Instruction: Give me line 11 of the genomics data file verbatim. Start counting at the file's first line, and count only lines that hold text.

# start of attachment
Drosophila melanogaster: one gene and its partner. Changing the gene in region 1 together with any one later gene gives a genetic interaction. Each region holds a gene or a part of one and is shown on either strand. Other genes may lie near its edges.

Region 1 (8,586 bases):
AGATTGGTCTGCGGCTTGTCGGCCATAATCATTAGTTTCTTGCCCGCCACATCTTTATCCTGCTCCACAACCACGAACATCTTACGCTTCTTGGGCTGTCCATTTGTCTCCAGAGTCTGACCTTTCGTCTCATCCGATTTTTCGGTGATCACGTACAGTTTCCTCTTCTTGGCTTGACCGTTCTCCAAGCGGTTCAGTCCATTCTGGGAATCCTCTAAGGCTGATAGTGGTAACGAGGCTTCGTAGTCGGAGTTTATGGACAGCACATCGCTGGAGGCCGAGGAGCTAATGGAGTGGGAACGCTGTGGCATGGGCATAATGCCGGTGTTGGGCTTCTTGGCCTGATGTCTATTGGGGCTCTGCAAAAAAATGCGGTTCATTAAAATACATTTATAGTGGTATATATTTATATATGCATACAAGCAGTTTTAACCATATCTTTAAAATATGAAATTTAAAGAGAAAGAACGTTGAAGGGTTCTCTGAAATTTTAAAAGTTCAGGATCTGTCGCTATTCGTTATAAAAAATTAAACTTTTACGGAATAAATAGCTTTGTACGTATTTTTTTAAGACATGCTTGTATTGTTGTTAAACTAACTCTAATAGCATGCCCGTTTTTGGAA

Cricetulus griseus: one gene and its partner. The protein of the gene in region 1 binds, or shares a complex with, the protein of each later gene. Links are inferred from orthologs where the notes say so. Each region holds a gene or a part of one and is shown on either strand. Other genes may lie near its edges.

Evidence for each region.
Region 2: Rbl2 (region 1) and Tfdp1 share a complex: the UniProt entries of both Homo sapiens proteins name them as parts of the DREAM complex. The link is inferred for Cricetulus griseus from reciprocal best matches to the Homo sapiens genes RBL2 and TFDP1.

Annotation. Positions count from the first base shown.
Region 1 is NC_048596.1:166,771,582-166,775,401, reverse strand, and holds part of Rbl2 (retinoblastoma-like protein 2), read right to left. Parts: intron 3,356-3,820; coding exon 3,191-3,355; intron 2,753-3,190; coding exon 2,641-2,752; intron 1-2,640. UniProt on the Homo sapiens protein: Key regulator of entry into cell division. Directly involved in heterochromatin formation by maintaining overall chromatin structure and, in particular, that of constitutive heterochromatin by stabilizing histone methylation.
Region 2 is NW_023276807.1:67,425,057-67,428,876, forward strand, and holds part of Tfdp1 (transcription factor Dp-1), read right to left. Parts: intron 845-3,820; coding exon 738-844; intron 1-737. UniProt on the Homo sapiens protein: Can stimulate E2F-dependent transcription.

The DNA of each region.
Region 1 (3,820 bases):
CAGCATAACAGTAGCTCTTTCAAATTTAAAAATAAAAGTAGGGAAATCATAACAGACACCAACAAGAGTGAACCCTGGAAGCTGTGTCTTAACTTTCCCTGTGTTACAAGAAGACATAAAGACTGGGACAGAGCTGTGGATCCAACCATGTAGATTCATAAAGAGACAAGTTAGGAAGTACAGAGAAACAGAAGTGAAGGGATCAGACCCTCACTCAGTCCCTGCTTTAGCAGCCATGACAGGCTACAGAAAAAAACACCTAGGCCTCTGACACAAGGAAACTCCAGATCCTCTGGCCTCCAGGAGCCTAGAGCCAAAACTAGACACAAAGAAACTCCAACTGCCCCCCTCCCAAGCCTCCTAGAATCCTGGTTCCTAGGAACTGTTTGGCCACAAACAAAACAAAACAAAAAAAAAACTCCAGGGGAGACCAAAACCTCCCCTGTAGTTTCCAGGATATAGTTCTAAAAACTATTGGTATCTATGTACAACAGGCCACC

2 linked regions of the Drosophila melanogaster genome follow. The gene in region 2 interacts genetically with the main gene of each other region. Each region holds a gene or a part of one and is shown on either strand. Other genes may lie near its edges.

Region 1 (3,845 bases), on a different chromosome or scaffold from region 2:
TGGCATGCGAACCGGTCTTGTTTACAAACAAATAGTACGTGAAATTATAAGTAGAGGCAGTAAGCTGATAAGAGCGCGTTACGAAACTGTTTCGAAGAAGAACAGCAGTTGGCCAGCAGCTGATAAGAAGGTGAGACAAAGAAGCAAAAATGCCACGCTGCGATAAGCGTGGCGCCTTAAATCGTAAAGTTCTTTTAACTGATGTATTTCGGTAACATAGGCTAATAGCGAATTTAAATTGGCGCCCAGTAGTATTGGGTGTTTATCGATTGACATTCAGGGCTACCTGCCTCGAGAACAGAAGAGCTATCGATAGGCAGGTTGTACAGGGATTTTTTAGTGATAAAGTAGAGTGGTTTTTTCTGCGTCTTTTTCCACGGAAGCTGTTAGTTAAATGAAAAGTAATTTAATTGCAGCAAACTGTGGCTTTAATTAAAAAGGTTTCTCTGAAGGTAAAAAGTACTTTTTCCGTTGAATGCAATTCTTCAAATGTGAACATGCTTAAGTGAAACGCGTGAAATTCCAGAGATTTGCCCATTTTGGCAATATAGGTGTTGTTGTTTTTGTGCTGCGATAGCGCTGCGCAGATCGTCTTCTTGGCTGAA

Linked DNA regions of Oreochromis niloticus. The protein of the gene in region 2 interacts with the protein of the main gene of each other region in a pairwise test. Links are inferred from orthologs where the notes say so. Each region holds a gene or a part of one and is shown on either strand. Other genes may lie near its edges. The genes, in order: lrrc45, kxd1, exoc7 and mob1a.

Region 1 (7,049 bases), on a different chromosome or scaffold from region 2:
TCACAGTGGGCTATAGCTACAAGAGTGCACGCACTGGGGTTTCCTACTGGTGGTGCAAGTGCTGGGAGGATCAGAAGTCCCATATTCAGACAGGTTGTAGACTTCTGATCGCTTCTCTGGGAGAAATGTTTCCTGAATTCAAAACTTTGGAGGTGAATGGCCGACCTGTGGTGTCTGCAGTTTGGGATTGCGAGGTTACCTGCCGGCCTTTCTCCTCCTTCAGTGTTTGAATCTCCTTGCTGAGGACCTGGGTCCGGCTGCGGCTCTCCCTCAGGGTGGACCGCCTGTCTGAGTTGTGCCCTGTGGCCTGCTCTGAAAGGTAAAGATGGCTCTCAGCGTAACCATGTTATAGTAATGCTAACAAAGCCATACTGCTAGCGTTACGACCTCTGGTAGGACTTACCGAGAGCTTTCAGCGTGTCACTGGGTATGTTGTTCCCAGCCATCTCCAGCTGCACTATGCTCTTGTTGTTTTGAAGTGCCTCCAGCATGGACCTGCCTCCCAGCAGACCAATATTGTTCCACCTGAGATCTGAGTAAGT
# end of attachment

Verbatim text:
Region 1 (3,820 bases):